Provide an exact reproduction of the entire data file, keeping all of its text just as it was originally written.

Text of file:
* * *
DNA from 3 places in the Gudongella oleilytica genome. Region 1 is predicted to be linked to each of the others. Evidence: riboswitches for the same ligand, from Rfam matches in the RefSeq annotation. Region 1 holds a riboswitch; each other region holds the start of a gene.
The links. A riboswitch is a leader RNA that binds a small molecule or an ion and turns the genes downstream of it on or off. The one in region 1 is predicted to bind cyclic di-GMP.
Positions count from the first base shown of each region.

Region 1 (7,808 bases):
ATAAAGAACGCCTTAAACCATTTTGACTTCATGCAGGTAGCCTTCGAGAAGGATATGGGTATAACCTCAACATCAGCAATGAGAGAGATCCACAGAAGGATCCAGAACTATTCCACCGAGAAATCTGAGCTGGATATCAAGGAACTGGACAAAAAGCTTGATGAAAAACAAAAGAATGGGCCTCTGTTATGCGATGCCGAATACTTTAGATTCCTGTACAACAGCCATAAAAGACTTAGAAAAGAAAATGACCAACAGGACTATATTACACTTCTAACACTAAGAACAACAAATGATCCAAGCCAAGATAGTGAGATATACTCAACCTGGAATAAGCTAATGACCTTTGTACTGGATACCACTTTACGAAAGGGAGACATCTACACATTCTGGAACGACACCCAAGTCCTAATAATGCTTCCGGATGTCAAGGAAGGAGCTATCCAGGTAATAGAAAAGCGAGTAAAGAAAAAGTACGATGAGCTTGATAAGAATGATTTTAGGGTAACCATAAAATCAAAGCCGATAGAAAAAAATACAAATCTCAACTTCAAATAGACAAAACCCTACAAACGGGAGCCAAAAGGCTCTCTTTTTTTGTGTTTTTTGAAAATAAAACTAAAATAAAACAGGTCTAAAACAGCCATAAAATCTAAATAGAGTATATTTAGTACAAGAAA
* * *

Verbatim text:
DNA from 3 places in the Gudongella oleilytica genome. Region 1 is predicted to be linked to each of the others. Evidence: riboswitches for the same ligand, from Rfam matches in the RefSeq annotation. Region 1 holds a riboswitch; each other region holds the start of a gene.
The links. A riboswitch is a leader RNA that binds a small molecule or an ion and turns the genes downstream of it on or off. The one in region 1 is predicted to bind cyclic di-GMP.
Positions count from the first base shown of each region.

Region 1 (7,808 bases):
ATAAAGAACGCCTTAAACCATTTTGACTTCATGCAGGTAGCCTTCGAGAAGGATATGGGTATAACCTCAACATCAGCAATGAGAGAGATCCACAGAAGGATCCAGAACTATTCCACCGAGAAATCTGAGCTGGATATCAAGGAACTGGACAAAAAGCTTGATGAAAAACAAAAGAATGGGCCTCTGTTATGCGATGCCGAATACTTTAGATTCCTGTACAACAGCCATAAAAGACTTAGAAAAGAAAATGACCAACAGGACTATATTACACTTCTAACACTAAGAACAACAAATGATCCAAGCCAAGATAGTGAGATATACTCAACCTGGAATAAGCTAATGACCTTTGTACTGGATACCACTTTACGAAAGGGAGACATCTACACATTCTGGAACGACACCCAAGTCCTAATAATGCTTCCGGATGTCAAGGAAGGAGCTATCCAGGTAATAGAAAAGCGAGTAAAGAAAAAGTACGATGAGCTTGATAAGAATGATTTTAGGGTAACCATAAAATCAAAGCCGATAGAAAAAAATACAAATCTCAACTTCAAATAGACAAAACCCTACAAACGGGAGCCAAAAGGCTCTCTTTTTTTGTGTTTTTTGAAAATAAAACTAAAATAAAACAGGTCTAAAACAGCCATAAAATCTAAATAGAGTATATTTAGTACAAGAAA